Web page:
Call Howard Shore for a FREE consultation at [phone link=”true”] to see how an executive business coach can help you run a more effective business or become a more effective leader.

Who Should Be Included In Your Meetings?

How do you decide who should participate in a particular meeting? Just because someone has a specific title or is part of a work group does not entitle or require that person to be in your meeting. The relevant considerations include: contribution, developmental factors, and productivity.

What Can The Person Contribute?

The most important factor when deciding “who should be included in your meetings” is the purpose of your meeting. By focusing the purpose to a few topics you can limit the number of attendees to only those people who are likely to have significant influence or input on the topics being addressed and maximize the productivity and value that come from your meeting. For example, if the meeting’s purpose is to make a decision on a particular topic, it will be important to have all of the decision-makers and influencers in the room. Failure to do so would result in delaying a decision and fragmenting the discussion.

Other factors to consider when factoring in contribution include: subject matter expertise, functional expertise, and willingness and authority to act. You want to invite people from inside and outside your organization that bring the most value in terms of subject matter expertise. Too often I see leaders are making decisions based on belief rather than knowledge. In addition, they leave out critical functional expertise such as information technology, human resources, and finance. Often these functions are left out of strategic and operational discussions on the front-end. The consequences are fragmented processes and systems, cost over-runs, delays in product launches, cultural breakdowns, etc.

Including the Right People Results in Team Development

Another factor when deciding “who should be included in your meetings” is the development of the team. For your organization to grow, your people need to grow. Including people from different levels in the same meeting it helps everyone grow. While the lower-level people may contribute less in the meetings they have a chance to learn from being in the meetings. It also gives you and the other leaders a chance to transfer your DNA to a broader audience. In addition to increasing the size of your meetings slightly to include “high-potentials” you may want to also consider a rotation program that allows everyone to have exposure to your meetings over the course of the year. This gives you the benefit of helping them grow, and you may be surprised by their input.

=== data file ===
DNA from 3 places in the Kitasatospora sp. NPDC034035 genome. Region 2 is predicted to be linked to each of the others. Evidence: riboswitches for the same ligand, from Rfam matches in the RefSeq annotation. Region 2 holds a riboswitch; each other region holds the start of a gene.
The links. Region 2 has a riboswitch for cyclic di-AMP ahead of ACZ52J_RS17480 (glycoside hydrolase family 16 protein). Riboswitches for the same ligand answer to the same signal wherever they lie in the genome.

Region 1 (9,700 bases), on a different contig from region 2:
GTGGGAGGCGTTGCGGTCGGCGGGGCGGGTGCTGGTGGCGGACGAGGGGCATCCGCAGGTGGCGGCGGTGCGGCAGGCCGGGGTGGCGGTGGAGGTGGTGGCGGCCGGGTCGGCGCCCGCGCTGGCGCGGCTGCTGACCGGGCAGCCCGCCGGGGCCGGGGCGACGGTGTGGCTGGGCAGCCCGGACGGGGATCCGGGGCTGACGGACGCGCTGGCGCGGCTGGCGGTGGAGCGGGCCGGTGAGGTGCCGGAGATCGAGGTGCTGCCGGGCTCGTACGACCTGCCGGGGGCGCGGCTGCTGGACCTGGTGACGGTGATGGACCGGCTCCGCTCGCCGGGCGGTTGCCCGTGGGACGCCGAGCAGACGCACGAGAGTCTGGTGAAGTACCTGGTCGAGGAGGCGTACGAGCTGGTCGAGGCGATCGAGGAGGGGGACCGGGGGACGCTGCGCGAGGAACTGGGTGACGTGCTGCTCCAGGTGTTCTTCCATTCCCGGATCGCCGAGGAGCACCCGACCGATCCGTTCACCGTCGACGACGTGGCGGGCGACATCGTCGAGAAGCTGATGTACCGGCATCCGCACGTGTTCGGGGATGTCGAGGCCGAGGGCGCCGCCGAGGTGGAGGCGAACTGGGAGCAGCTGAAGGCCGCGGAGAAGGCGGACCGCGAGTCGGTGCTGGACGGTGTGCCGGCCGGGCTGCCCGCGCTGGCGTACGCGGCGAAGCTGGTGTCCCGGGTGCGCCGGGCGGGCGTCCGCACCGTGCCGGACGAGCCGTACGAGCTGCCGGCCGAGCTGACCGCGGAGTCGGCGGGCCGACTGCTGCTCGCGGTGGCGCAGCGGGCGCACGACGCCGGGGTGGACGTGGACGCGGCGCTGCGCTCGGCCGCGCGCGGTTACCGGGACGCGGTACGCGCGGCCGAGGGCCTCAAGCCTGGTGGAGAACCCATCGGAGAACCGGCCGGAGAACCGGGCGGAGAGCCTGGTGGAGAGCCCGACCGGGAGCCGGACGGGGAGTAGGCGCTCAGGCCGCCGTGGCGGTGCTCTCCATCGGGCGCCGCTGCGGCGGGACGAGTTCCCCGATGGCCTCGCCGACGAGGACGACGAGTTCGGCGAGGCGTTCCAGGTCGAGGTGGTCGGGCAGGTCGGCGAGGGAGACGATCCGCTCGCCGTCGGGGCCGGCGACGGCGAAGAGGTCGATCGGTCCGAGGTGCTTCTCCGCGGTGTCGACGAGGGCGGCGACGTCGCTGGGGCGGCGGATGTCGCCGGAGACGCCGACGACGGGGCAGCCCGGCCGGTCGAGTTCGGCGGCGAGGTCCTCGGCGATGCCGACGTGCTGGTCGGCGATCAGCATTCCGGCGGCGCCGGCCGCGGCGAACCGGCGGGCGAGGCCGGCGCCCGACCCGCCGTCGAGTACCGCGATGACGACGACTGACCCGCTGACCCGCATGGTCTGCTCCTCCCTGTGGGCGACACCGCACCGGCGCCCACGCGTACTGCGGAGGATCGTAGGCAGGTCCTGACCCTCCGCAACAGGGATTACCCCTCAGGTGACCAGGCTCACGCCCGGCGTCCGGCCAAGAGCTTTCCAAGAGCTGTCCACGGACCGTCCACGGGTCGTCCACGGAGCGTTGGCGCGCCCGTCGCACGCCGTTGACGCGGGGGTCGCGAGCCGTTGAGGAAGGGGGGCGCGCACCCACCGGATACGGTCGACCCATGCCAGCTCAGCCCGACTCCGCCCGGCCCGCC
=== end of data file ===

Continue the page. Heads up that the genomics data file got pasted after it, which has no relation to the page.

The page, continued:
Including the Right People Results In Increased Productivity

Two other important stakeholders usually excluded from meetings are the people that need to execute your ideas/decisions and the people that will block them. In the former group are the front-line people that really have a sense of what it takes to get things done. Too often, I find leaders are big-picture people that may have subject-matter expertise but have lost touch (if they ever had it) with what it really takes to get things done. In addition, they underestimate the detractors and do not consider the people aspects of driving change in their organization. We not only need the thinkers and deciders in the room, we need some doers.

Call Howard Shore for a FREE consultation at [phone link=”true”] to see how an executive business coach can help you run a more effective business or become a more effective leader.

What are the Meeting Participation Pitfalls?

How well are your meetings functioning? Through this series of articles I have been highlighting the many factors that must be considered for your meetings to go well. While conducting your meeting there are several meeting participation pitfalls that your meeting facilitator should help you avoid.

Are You Potentially Seeing Your Role in the Wrong Way?

The most serious meeting participation is the leader who wants to give the answers to everyone in the room.  Don’t get me wrong there are times when we need answers from the senior leader but this should be rare. Great leaders see their role in the meeting is to ask the right questions and to access the ideas of their team. They realize there are many ways to do things and there is rarely a right or wrong answer. So they put big ideas on the table, ask difficult questions, and get the team to debate those ideas. Once hearing everyone’s point of view they then combine that with their opinions and make the best decisions possible given the circumstances. The leader’s job is to access the brains of the team, not to be the brain.

Do You Have A Tendency To Jump In To Problem Solving Mode Too Quickly?

Another common mistake I see in meetings is the tendency to jump too quickly in to problem solving mode. As soon as a meeting participant raises an issue, concern or problem everyone moves too quickly to find a solution or provide an answer. The value of having multiple people available is to first determine the real problem to solve. The best value participants can bring is asking great questions.  It is common that a presenter consciously or unconsciously leaves out important information that the other participants need to know. Usually once these facts are uncovered you may find that there is a more fundamentally or broader issue to solve than the original symptom that was mentioned at the onset.

Is Everyone’s Contribution Being Heard?

Another common meeting participation pitfall is how the leader of the meetings goes about making sure that everyone gets involved in the meeting. There are a some dimensions to this issue.